While most will likely have something of a rudimentary understanding of Champagne racks, the process of ‘riddling’ is somewhat less commonly known to say the least.
In short, as Champagne begins to mature, riddling is the process required in order to collect the sediment toward the mouth of the bottle.
So, the question then begs as to how said riddling is carried out?
Champagne bottles are positioned in specially built racks or ‘A-frames’ known as pupitres, neck-down at an angle of 45 degrees. The Champagne maker will individually grab the bottom of each bottle, administer a brief and abrupt shake, a quick back and forth twist and a slight adjustment to the angle before dropping it back into the rack.
This is a process that must be repeated at least every one to three days over a timeline of several weeks.
The shaking and twisting of the Champagne bottle is carried out so as to dislodge any particles clinging to the glass on the inside in order to prevent excessive build-ups in particular areas.
The tilting and dropping of the bottles is intended to encourage said particles to gradually move downward, naturally assisted by gravity.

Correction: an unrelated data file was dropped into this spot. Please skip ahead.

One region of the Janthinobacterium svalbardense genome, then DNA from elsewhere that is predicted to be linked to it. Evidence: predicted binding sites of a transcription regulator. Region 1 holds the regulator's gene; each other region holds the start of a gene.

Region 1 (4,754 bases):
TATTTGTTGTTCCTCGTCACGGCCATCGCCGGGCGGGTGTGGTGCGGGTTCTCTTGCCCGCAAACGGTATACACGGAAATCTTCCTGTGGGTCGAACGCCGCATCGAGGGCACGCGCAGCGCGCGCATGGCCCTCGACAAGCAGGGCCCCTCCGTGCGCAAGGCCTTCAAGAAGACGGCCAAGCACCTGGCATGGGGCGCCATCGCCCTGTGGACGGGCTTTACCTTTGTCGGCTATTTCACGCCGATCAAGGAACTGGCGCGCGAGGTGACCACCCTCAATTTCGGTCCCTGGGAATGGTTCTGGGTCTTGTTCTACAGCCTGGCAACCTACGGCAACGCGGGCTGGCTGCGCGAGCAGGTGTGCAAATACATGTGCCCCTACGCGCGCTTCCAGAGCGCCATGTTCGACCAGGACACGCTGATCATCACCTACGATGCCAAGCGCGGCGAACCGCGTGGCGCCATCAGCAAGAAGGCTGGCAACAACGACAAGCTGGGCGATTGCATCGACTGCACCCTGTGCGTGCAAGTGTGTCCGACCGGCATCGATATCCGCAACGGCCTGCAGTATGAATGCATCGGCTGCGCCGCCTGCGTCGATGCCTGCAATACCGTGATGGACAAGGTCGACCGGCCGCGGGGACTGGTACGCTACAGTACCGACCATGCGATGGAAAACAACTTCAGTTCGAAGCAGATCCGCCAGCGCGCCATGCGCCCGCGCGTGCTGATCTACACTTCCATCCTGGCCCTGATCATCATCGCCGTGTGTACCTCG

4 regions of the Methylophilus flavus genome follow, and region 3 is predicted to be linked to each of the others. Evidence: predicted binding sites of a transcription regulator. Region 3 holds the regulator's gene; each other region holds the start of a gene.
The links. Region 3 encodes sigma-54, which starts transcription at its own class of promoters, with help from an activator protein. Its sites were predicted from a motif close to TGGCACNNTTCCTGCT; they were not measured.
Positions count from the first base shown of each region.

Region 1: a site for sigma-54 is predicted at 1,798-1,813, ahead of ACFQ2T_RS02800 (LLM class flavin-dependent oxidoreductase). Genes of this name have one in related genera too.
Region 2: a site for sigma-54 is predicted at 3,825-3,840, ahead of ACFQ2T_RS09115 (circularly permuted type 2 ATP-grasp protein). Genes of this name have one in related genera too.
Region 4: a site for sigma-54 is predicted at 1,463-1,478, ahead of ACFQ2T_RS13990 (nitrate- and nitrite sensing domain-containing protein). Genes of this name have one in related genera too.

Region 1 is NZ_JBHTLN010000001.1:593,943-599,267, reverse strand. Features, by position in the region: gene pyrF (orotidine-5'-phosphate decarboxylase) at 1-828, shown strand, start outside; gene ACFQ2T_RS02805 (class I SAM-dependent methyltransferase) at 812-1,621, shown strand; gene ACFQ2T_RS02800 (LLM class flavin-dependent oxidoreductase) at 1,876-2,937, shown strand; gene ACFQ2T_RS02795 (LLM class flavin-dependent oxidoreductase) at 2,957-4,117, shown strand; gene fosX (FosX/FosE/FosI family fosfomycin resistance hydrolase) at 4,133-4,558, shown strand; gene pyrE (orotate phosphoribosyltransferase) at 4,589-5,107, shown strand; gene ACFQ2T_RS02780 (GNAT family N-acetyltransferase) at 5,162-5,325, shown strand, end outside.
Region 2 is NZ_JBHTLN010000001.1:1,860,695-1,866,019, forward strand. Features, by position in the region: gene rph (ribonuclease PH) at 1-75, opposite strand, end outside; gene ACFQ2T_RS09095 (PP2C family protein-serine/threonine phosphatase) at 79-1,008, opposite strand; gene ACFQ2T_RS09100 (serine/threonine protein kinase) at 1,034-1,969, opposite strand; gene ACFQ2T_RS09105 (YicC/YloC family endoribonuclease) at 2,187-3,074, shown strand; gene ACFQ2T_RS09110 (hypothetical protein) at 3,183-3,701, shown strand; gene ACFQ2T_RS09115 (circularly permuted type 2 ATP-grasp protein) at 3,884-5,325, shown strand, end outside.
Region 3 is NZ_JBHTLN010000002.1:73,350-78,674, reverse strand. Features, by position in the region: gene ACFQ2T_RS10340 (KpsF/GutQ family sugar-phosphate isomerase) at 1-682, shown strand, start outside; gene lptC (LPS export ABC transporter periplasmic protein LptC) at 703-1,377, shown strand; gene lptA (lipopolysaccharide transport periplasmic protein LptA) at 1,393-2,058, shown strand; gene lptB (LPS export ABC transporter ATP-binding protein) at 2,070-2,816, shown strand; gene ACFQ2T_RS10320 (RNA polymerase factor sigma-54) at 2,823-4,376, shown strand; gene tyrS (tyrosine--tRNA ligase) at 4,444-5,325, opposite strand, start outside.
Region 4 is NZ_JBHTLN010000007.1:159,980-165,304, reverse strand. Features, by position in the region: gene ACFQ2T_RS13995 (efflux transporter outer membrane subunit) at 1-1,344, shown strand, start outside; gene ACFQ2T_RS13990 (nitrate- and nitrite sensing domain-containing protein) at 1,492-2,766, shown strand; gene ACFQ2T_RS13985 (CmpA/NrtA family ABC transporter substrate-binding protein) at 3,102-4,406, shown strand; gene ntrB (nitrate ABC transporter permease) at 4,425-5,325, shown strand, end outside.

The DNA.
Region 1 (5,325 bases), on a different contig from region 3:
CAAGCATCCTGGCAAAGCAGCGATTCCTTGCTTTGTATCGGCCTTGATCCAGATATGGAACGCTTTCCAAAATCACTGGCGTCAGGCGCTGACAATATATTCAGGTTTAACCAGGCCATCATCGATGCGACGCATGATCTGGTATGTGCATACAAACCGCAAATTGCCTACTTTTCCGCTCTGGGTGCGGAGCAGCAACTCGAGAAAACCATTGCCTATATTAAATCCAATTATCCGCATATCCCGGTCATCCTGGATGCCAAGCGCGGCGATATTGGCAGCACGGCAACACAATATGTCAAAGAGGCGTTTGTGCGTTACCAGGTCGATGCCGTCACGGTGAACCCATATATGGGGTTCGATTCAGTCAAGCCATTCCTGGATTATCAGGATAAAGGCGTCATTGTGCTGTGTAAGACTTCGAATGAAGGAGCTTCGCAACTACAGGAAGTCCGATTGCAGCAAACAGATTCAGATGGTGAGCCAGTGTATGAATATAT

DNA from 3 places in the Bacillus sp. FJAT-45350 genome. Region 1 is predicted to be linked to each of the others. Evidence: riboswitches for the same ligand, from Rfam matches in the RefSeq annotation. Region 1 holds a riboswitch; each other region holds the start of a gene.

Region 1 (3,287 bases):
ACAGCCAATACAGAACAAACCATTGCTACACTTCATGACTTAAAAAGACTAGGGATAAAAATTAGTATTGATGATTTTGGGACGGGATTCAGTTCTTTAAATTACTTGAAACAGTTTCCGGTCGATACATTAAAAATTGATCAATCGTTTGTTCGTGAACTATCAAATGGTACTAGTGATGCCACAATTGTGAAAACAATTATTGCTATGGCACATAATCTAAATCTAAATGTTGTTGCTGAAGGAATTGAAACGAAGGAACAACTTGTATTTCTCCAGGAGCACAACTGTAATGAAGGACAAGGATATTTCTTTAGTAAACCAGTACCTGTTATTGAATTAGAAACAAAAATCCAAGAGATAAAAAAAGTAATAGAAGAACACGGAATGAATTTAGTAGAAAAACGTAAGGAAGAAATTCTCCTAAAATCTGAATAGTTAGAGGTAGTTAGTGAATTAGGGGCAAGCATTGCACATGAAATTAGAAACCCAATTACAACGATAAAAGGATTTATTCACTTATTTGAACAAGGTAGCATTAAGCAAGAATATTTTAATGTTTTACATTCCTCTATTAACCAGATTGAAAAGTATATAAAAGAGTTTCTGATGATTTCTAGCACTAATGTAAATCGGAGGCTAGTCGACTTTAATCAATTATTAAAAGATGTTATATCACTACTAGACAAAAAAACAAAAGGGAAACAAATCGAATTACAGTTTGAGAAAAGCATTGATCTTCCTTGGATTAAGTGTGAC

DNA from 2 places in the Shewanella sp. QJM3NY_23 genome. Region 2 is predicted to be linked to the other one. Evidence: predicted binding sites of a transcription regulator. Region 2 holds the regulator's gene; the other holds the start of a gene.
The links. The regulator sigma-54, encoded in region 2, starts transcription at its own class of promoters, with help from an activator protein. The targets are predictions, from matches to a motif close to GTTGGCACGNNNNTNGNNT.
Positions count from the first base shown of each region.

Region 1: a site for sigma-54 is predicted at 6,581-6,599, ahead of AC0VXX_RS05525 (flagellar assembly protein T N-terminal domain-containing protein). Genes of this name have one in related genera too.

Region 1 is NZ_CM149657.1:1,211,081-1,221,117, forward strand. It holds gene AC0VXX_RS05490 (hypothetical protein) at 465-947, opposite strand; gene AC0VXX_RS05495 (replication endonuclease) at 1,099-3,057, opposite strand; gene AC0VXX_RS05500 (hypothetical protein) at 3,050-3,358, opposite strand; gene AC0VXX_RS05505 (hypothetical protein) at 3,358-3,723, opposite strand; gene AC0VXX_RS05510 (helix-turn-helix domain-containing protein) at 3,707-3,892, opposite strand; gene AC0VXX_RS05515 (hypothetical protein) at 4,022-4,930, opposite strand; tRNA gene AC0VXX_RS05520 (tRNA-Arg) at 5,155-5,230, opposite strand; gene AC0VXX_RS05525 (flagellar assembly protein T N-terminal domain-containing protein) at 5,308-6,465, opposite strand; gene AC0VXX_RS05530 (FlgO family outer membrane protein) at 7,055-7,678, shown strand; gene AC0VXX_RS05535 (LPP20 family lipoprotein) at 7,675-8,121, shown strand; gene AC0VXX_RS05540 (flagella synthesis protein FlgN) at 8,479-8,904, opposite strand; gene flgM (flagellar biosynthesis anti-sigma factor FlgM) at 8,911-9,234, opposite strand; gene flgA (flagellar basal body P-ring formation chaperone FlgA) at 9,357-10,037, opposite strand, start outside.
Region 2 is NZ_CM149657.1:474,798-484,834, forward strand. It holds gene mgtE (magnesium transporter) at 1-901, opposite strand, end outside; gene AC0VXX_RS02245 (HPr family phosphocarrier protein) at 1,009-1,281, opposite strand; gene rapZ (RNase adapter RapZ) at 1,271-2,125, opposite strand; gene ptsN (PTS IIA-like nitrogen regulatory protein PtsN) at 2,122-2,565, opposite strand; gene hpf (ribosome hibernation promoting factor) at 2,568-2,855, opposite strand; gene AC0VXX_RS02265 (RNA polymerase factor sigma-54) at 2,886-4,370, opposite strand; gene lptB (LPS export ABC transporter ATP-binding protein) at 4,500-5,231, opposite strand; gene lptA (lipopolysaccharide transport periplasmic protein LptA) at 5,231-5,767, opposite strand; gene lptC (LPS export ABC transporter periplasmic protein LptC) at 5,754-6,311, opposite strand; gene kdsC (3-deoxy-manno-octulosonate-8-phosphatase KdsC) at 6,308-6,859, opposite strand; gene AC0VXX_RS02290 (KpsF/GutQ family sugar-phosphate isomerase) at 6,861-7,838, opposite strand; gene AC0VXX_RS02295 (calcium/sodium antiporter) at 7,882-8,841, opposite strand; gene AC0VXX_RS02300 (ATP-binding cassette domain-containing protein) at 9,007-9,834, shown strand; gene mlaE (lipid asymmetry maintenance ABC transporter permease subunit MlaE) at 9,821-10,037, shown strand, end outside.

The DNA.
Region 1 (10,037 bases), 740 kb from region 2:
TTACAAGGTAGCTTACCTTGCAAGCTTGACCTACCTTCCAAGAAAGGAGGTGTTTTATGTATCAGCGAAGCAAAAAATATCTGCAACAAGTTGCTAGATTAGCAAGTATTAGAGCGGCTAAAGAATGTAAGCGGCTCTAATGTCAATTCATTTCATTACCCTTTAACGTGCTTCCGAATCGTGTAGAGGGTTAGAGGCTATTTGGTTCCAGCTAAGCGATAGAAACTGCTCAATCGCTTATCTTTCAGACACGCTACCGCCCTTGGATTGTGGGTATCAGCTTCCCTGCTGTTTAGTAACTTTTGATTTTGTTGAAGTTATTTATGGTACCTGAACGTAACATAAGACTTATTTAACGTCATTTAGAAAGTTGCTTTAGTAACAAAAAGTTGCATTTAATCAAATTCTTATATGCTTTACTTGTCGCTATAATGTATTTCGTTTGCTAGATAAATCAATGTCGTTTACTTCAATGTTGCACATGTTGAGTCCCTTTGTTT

In the very finest, tradition Champagne houses, the process continues today entirely by hand, though the majority of other producers utilize an automated machine originally devised in the 1970s. However, there is debate as to the real worth of the traditional approach, as the accuracy and additional capacity of the automated approach has the potential to produce higher and more consistent results than the manual method ever could.
When the riddling process has been fully completed, the sediment which will have collected in the neck of the Champagne bottle is frozen in order to form something of a ‘plug’ for easy removal.
Following the sediment removal, adjustments are made to the fill level of the bottle and the sweetness of the contents, subsequently followed by corking, caging and shipping out to market.